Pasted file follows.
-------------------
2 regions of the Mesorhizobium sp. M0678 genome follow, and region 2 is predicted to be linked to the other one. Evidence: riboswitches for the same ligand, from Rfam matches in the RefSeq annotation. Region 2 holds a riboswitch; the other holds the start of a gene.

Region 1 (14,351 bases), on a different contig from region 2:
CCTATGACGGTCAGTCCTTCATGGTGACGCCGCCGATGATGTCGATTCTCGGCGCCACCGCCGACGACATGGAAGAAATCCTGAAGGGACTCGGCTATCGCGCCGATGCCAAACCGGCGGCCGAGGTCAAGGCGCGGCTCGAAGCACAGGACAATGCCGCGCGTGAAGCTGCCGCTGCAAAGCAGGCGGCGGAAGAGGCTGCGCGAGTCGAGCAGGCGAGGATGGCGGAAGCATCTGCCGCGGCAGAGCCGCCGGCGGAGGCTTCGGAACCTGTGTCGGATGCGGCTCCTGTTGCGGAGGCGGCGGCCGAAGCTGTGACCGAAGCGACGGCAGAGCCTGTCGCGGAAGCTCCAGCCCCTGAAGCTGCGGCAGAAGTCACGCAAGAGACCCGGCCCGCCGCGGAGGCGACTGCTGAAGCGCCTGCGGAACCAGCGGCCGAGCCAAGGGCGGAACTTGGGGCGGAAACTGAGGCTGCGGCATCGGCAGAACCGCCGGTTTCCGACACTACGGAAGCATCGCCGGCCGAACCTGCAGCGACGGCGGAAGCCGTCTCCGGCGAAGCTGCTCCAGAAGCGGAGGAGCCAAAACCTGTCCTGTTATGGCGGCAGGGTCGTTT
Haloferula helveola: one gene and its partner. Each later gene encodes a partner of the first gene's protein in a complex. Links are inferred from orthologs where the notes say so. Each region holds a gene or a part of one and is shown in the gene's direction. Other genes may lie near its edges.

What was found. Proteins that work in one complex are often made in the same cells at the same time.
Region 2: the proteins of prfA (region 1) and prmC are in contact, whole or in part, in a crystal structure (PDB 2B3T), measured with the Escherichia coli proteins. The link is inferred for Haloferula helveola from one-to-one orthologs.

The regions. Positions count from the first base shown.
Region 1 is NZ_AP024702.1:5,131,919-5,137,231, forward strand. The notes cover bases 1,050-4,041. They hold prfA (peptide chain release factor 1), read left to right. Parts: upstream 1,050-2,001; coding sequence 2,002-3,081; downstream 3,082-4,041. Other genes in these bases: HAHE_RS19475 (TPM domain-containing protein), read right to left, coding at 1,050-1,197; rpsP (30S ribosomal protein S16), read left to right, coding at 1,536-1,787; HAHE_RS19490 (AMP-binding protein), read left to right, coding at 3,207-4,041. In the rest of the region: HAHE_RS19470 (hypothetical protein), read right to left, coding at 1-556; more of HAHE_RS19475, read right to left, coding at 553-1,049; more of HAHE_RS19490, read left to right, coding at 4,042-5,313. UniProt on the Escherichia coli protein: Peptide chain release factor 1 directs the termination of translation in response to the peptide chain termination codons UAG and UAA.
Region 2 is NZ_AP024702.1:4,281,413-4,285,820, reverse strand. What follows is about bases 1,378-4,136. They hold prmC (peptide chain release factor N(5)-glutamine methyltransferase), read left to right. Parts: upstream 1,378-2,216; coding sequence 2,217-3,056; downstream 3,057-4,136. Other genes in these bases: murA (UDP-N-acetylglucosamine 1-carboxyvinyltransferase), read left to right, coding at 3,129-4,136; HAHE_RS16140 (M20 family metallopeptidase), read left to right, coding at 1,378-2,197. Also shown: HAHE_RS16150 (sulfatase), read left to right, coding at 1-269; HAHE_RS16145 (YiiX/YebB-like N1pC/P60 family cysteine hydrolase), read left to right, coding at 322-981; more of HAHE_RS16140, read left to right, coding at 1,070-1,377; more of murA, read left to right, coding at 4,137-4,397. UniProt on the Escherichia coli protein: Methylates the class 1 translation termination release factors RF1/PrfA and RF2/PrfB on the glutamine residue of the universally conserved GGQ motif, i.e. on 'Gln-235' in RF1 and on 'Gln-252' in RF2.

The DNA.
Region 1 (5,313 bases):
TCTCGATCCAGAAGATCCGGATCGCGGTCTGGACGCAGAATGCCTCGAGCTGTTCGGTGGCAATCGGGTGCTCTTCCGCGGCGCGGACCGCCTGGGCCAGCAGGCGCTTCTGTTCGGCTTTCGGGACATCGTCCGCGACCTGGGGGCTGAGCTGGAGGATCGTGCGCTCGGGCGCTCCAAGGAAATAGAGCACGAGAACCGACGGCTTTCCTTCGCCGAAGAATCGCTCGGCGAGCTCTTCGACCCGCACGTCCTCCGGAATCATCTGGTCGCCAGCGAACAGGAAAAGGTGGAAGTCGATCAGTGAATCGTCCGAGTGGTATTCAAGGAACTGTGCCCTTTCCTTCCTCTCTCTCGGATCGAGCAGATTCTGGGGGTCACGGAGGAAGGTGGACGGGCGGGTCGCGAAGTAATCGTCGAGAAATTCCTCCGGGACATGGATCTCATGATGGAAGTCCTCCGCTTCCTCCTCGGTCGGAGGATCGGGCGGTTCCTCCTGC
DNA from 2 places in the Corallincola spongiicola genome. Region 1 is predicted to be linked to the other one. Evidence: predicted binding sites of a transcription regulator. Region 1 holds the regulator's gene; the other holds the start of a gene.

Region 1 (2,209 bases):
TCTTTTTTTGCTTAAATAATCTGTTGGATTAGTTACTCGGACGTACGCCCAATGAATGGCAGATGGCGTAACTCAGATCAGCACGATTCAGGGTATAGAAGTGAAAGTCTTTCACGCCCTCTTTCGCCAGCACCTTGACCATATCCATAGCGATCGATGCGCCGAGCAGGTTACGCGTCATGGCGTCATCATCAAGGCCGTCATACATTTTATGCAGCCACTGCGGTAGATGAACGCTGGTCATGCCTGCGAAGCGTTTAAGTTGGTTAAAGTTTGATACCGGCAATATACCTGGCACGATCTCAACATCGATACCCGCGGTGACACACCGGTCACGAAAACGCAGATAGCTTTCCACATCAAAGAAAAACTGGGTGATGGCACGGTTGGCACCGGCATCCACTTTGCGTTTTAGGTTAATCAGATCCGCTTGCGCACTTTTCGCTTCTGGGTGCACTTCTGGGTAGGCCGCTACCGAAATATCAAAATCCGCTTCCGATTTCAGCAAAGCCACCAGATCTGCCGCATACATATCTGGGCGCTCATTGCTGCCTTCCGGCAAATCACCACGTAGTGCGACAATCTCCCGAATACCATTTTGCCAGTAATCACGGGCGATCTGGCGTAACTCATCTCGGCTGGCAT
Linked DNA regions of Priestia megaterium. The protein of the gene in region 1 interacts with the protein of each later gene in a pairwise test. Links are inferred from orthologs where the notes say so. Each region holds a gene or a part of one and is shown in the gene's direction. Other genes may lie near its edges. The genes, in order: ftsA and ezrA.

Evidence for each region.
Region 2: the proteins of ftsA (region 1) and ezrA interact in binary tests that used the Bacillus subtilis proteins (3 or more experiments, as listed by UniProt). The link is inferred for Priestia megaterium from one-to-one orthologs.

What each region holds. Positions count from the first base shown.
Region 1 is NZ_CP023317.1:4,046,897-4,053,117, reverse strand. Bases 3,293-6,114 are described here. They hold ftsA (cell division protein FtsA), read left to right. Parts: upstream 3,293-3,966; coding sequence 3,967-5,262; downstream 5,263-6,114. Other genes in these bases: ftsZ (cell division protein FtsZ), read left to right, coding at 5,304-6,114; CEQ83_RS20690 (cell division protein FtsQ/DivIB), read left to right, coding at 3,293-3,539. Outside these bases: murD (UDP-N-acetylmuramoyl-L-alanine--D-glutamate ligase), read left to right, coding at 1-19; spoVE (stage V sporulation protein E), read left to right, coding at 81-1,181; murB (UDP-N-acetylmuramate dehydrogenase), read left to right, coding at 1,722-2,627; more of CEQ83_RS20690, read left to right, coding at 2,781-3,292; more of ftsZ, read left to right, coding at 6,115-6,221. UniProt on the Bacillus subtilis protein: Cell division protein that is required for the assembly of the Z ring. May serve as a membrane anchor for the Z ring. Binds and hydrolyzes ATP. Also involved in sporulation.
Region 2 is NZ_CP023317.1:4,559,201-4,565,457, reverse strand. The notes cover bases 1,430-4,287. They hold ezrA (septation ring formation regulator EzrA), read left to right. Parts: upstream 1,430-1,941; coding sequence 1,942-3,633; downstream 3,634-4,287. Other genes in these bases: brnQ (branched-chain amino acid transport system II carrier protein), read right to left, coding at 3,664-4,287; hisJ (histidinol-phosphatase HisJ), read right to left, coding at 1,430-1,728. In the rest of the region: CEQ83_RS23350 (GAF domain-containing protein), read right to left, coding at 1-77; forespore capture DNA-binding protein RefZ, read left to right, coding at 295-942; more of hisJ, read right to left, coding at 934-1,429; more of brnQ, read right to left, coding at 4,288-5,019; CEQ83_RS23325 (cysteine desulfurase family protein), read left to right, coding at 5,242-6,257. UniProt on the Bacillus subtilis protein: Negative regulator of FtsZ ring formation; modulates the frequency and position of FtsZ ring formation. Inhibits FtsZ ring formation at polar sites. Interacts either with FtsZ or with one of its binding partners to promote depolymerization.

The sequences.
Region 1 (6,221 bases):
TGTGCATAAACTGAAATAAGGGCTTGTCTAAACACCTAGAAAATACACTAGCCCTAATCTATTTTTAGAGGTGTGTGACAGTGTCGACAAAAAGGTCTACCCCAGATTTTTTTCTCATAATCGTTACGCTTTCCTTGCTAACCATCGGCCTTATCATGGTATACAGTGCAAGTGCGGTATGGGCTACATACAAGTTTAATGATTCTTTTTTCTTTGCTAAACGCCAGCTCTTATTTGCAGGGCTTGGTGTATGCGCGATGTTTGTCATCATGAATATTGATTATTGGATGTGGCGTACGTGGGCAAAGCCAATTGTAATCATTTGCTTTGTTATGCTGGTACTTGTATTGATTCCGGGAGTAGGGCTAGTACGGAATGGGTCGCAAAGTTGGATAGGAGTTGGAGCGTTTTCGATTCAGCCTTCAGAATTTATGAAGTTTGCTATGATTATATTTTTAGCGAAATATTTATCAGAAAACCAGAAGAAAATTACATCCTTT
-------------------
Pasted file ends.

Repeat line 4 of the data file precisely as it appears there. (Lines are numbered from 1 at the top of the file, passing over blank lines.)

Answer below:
Haloferula helveola: one gene and its partner. Each later gene encodes a partner of the first gene's protein in a complex. Links are inferred from orthologs where the notes say so. Each region holds a gene or a part of one and is shown in the gene's direction. Other genes may lie near its edges.